Patellar apprehension – The doctor checks for any sign of instability in the kneecap. The examiner may apply pressure to the kneecap in a specific direction. There is evidence of cartilage damage if the patient complains of the resulting sensation of “popping out” of its groove, causing the kneecap to feel strained.

Treating and Preventing Chronic Knee Pain

There are a number of approved treatments for chronic knee pain ranging from physical activity and lifestyle changes to pain management and even surgery when needed.

  • Low-impact exercises such as low-impact aerobic workouts
  • Rest
  • Activity modification
  • Lifestyle
  • Weight management
  • Heat/ice packs
  • Medications (prescribed or over-the-counter)
  • Injections
  • Physical therapy
  • Assistive devices
  • Suitable footwear
  • Surgery

Knee replacement surgery, also called knee arthroplasty (ARTHROW-plas-tee), may help with pain relief and return function to severely damaged knee joints. This involves removing damaged bone and cartilage, from your kneecap, shinbone, and thighbone.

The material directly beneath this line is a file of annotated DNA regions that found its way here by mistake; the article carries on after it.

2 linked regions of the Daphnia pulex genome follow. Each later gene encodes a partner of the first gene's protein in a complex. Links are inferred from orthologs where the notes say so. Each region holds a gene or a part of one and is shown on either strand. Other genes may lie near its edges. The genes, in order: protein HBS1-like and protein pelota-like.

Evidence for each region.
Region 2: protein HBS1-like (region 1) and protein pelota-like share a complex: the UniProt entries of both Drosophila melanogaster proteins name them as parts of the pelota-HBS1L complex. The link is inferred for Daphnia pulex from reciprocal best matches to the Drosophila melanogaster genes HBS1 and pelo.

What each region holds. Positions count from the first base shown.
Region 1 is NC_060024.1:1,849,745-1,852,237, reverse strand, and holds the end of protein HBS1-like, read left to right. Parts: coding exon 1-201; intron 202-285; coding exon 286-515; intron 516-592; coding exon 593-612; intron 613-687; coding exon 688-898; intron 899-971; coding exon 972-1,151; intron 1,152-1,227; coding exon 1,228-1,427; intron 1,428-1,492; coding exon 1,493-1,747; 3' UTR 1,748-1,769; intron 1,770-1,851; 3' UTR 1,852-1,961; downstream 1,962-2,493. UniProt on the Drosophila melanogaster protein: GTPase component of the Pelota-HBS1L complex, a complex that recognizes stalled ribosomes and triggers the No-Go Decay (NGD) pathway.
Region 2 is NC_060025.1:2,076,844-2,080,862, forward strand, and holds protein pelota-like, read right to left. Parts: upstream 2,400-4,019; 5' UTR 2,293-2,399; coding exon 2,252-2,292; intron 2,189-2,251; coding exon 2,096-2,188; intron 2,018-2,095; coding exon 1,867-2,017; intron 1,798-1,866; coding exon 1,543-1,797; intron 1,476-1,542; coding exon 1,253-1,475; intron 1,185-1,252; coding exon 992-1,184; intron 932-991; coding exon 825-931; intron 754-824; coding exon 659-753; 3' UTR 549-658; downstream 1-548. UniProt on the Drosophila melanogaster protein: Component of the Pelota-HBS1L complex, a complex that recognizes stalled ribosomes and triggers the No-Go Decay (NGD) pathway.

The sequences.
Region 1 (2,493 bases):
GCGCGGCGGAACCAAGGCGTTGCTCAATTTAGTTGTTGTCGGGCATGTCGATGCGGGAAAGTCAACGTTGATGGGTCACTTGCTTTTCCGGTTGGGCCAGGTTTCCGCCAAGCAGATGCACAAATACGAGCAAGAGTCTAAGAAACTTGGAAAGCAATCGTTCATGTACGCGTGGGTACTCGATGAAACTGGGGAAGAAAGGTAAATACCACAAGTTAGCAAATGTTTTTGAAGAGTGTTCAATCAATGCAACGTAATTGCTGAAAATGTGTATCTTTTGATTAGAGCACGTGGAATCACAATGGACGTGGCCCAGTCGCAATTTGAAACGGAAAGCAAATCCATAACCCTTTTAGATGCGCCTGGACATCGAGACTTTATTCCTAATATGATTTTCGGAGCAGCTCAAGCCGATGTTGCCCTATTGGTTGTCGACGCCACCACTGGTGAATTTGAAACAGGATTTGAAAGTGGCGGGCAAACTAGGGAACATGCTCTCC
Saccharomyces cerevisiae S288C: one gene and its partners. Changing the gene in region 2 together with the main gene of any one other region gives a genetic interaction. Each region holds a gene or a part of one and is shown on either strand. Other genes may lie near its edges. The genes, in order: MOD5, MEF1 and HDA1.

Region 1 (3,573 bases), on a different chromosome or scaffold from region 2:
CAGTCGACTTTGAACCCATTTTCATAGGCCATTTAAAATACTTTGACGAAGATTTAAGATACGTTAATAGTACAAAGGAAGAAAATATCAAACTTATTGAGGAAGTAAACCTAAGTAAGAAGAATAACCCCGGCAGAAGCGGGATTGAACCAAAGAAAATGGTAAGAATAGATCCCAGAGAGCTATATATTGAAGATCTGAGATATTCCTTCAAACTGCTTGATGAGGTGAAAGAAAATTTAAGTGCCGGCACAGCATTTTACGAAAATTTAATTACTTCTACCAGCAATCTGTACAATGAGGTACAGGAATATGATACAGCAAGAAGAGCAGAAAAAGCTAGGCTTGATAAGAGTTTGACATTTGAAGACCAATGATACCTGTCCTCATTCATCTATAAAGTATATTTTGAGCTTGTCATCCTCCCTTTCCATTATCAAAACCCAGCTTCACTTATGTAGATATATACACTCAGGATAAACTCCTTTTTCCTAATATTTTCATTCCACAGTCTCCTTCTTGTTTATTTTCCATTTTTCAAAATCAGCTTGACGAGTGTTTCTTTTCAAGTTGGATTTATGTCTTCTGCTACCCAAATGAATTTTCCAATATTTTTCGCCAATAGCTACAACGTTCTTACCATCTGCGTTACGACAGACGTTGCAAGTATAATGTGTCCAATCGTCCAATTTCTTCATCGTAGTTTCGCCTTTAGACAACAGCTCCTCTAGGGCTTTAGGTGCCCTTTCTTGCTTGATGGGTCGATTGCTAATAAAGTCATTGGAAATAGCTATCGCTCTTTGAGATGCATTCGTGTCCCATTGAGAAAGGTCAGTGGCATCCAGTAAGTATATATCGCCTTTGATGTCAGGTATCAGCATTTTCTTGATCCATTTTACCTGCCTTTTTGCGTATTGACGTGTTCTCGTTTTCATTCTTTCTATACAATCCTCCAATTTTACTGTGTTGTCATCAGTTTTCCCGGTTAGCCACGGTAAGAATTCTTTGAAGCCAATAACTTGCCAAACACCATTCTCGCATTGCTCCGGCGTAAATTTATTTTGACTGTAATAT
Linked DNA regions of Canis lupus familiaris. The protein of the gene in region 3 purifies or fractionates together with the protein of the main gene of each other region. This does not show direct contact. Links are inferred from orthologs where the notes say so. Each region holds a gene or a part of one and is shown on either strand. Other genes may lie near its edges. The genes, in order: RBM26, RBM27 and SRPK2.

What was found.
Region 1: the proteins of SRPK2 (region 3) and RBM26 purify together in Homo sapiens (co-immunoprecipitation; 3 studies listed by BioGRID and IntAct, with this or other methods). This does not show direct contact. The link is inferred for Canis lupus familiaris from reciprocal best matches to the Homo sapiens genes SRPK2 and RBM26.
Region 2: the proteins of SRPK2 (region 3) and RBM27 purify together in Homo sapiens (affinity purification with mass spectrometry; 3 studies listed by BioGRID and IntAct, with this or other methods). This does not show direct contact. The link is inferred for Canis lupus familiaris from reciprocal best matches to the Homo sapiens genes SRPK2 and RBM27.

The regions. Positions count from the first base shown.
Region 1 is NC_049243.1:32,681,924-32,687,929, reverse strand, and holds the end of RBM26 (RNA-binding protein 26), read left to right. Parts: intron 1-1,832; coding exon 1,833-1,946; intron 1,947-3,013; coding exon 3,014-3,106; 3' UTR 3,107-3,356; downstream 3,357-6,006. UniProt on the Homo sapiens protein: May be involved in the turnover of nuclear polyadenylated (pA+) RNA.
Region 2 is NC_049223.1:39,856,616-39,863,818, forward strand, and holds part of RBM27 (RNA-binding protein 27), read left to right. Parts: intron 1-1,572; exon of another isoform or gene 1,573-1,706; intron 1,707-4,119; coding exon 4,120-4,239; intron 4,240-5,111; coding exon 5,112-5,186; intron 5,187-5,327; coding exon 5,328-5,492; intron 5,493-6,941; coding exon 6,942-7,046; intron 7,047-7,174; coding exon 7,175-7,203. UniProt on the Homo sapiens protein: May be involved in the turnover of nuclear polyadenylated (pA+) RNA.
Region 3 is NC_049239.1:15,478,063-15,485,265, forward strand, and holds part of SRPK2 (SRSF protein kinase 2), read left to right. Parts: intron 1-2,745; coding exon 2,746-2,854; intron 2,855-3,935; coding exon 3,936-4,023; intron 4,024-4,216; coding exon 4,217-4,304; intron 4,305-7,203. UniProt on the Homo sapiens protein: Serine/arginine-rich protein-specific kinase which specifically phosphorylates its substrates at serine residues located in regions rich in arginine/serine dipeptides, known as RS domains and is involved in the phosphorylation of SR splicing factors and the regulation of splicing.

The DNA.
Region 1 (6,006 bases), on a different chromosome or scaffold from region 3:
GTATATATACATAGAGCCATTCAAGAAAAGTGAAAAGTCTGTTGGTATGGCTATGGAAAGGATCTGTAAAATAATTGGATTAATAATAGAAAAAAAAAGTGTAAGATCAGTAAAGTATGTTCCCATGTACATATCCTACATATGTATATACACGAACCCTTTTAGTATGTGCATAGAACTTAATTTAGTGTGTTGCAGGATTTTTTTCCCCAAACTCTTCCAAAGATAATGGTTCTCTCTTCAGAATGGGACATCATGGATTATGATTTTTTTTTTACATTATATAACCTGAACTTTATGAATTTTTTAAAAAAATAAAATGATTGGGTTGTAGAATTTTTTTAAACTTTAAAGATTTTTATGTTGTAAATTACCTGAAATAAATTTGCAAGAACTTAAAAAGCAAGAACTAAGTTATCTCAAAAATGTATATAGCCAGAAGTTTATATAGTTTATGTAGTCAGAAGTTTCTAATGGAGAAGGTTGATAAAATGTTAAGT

Then, a surgeon replaces it with an artificial joint (prosthesis), made of high-grade metal alloys, plastics, and polymers.

An orthopaedic or orthopedic surgeon will assess your knee’s strength, range of motion and stability to determine if a knee replacement is a right treatment option for you. The extent of the damage can be determined by X-rays, a CT scan, or at times a MRI.

When to See a Doctor

See your doctor if an especially strong impact causes your knee pain, or if you have:

  • Significant swelling
  • Redness
  • Warmth and tenderness around the joint
  • Significant pain
  • Fever

If you have had mild knee pain for some time and it worsens to interfere with activity or sleep, make an appointment with your doctor and ask for treatment options.

FAQs

What Is the Extended Outlook for Chronic Knee Pain?

New treatments, non-invasive surgeries, and developments in physical therapy mean the prospect of a full recovery from chronic knee pain is brighter every day.

How Do I Know If My Knee Pain Is Serious?

Knee pain that persists beyond six months is a sign you should find an orthopedic specialist.

Is Chronic Knee Pain Curable?

Though not always curable, the lingering effects of chronic knee pain can be successfully treated in many ways.

Could My Knee Pain Be Arthritis?

Yes, it could.

There are over 100 types of arthritis that may cause knee problems. It is recommended that people with chronic knee pain see their doctors for a physical examination or other tests for an accurate diagnosis.